Chaparral: Well, you have to understand that Minnesota has 5 million ppl in it, New Mexico has under 2 million, so obviously, there will be more children living in poverty here than in NM, but proportionally, Minnesota has one of the lowest poverty rates in the nation, New Mexico, one of the highest. ...Anyways, I dont think comparing Minneapolis to Albuquerque is fair, in a way it is like comparing apples to bananas, but I still think that New Mexico generally speaking is extremely underfunded.
Yes, lukeache, I fully comprehend the population difference between MN and NM. Just pointing out that there is more than one way to look at the data you were trying to cite. Unfortunately, poverty is present everywhere, even in places as well thought of as Minnesota.

I agree with you that it is difficult to compare the two states as they have little in common. That being the case, however, I think you are trying to hold NM to a MN standard in many of your comments. As you pointed out, MN has over twice the population base from which to draw funding. And I will also agree with EnjoyEP that that same population is probably taxed at a rate that I would not be comfortable with.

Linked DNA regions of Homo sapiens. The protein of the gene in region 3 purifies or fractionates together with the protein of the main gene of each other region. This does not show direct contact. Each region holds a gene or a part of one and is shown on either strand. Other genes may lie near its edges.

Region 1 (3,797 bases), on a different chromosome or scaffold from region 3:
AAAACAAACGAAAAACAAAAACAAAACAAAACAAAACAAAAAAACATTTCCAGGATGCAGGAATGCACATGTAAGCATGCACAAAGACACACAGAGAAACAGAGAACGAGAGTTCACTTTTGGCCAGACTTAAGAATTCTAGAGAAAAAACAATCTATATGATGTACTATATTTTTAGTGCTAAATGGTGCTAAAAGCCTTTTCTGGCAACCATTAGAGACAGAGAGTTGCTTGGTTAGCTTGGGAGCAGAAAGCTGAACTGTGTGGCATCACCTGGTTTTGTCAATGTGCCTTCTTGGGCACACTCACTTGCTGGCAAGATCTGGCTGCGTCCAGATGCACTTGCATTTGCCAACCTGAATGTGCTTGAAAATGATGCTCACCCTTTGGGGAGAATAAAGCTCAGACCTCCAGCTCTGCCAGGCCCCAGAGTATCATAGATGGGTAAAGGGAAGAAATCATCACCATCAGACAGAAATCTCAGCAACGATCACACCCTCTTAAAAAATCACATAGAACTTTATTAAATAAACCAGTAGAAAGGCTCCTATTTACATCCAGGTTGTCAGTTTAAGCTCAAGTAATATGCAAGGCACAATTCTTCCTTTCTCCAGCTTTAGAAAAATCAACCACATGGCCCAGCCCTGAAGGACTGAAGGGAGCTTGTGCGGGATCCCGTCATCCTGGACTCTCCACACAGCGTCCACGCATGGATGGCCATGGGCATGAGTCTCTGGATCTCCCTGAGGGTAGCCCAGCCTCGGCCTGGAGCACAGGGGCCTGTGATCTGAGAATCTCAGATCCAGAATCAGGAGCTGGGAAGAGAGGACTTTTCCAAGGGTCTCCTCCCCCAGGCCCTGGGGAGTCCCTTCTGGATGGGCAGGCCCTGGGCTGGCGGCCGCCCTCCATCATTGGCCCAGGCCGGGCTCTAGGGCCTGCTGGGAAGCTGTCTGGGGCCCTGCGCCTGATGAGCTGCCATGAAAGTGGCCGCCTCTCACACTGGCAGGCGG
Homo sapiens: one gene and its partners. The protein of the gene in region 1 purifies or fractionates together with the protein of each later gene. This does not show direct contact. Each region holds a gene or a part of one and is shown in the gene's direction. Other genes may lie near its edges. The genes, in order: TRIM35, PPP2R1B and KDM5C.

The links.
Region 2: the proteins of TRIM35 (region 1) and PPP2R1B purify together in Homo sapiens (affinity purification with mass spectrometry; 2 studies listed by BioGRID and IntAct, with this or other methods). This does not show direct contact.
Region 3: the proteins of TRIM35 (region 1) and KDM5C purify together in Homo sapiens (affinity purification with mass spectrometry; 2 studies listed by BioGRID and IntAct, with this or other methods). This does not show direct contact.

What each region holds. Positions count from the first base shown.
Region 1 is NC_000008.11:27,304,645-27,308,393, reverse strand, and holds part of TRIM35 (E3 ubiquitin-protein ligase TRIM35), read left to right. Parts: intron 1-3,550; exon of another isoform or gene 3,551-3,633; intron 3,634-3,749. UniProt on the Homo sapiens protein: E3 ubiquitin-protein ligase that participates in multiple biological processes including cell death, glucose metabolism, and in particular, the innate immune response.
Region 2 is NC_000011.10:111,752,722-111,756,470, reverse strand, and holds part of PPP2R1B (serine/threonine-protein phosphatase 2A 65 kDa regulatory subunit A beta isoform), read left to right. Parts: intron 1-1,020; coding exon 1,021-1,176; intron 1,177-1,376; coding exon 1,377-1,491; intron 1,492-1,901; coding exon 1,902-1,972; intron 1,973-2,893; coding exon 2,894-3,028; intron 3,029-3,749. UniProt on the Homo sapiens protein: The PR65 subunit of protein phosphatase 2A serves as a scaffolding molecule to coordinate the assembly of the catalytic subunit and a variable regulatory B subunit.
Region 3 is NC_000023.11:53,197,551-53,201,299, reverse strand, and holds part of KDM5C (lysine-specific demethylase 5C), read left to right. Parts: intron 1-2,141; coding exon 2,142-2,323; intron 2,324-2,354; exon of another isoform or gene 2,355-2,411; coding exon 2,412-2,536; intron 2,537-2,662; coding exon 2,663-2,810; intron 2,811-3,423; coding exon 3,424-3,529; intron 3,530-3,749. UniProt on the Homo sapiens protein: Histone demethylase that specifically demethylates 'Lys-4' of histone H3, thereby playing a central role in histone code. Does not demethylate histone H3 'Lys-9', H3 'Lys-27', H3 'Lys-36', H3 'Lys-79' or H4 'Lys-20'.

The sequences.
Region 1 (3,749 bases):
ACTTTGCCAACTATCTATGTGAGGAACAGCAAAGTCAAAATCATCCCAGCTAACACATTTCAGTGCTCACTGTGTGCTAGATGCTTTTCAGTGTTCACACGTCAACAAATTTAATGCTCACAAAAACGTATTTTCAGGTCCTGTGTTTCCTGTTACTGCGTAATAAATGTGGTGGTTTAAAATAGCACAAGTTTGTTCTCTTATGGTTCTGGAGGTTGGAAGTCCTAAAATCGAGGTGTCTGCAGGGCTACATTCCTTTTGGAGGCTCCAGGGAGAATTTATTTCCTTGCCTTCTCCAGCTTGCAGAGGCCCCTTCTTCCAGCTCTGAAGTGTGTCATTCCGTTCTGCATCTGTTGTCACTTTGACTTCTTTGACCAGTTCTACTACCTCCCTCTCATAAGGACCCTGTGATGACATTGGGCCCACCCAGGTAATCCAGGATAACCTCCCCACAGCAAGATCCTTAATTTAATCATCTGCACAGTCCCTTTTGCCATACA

Chap
Quick reply to this message
Please register to post and access all features of our very popular forum. It is free and quick. Over $68,000 in prizes has already been given out to active posters on our forum. Additional giveaways are planned.

Detailed information about all U.S. cities, counties, and zip codes on our site: City-data.com.


 
Please update this thread with any new information or opinions. This open thread is still read by thousands of people, so we encourage all additional points of view.

Quick Reply
Message:


Over $79,000 in prizes was already given out to active posters on our forum and additional giveaways are planned!

Go Back   City-Data Forum > U.S. Forums > New Mexico > Albuquerque

All times are GMT -6.

2005-2014, Advameg, Inc.

City-Data.com - Archive 1, 2, 3, 4, 5, 6, 7, 8, 9, 10, 11, 12, 13, 14, 15, 16, 17, 18, 19, 20, 21, 22, 23, 24, 25 - Top